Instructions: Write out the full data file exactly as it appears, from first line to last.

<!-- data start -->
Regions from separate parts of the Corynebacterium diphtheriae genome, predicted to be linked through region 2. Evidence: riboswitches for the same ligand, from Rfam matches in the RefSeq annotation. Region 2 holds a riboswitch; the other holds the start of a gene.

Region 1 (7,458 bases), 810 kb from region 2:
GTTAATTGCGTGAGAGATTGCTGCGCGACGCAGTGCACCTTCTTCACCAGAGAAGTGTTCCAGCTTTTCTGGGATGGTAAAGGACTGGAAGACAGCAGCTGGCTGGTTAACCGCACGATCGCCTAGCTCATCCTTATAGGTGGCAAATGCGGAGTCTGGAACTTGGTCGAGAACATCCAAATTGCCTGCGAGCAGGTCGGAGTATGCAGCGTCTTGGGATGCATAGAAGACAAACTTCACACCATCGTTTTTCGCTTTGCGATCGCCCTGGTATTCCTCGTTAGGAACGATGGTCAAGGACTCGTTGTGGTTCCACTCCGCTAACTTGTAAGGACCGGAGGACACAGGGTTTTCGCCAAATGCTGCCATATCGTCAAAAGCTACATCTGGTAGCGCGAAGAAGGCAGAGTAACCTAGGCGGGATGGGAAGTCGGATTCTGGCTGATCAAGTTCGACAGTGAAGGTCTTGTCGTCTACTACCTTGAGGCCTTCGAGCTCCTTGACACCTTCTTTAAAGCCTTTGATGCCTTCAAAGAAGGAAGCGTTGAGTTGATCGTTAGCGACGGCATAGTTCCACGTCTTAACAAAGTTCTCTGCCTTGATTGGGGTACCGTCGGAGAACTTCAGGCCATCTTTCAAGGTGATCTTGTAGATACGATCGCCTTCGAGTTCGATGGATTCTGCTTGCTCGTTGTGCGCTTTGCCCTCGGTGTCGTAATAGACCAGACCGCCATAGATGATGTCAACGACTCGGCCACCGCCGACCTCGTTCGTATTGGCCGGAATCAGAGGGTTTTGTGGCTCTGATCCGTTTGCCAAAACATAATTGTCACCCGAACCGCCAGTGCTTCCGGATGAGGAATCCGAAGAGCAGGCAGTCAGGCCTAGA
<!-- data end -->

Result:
Regions from separate parts of the Corynebacterium diphtheriae genome, predicted to be linked through region 2. Evidence: riboswitches for the same ligand, from Rfam matches in the RefSeq annotation. Region 2 holds a riboswitch; the other holds the start of a gene.

Region 1 (7,458 bases), 810 kb from region 2:
GTTAATTGCGTGAGAGATTGCTGCGCGACGCAGTGCACCTTCTTCACCAGAGAAGTGTTCCAGCTTTTCTGGGATGGTAAAGGACTGGAAGACAGCAGCTGGCTGGTTAACCGCACGATCGCCTAGCTCATCCTTATAGGTGGCAAATGCGGAGTCTGGAACTTGGTCGAGAACATCCAAATTGCCTGCGAGCAGGTCGGAGTATGCAGCGTCTTGGGATGCATAGAAGACAAACTTCACACCATCGTTTTTCGCTTTGCGATCGCCCTGGTATTCCTCGTTAGGAACGATGGTCAAGGACTCGTTGTGGTTCCACTCCGCTAACTTGTAAGGACCGGAGGACACAGGGTTTTCGCCAAATGCTGCCATATCGTCAAAAGCTACATCTGGTAGCGCGAAGAAGGCAGAGTAACCTAGGCGGGATGGGAAGTCGGATTCTGGCTGATCAAGTTCGACAGTGAAGGTCTTGTCGTCTACTACCTTGAGGCCTTCGAGCTCCTTGACACCTTCTTTAAAGCCTTTGATGCCTTCAAAGAAGGAAGCGTTGAGTTGATCGTTAGCGACGGCATAGTTCCACGTCTTAACAAAGTTCTCTGCCTTGATTGGGGTACCGTCGGAGAACTTCAGGCCATCTTTCAAGGTGATCTTGTAGATACGATCGCCTTCGAGTTCGATGGATTCTGCTTGCTCGTTGTGCGCTTTGCCCTCGGTGTCGTAATAGACCAGACCGCCATAGATGATGTCAACGACTCGGCCACCGCCGACCTCGTTCGTATTGGCCGGAATCAGAGGGTTTTGTGGCTCTGATCCGTTTGCCAAAACATAATTGTCACCCGAACCGCCAGTGCTTCCGGATGAGGAATCCGAAGAGCAGGCAGTCAGGCCTAGA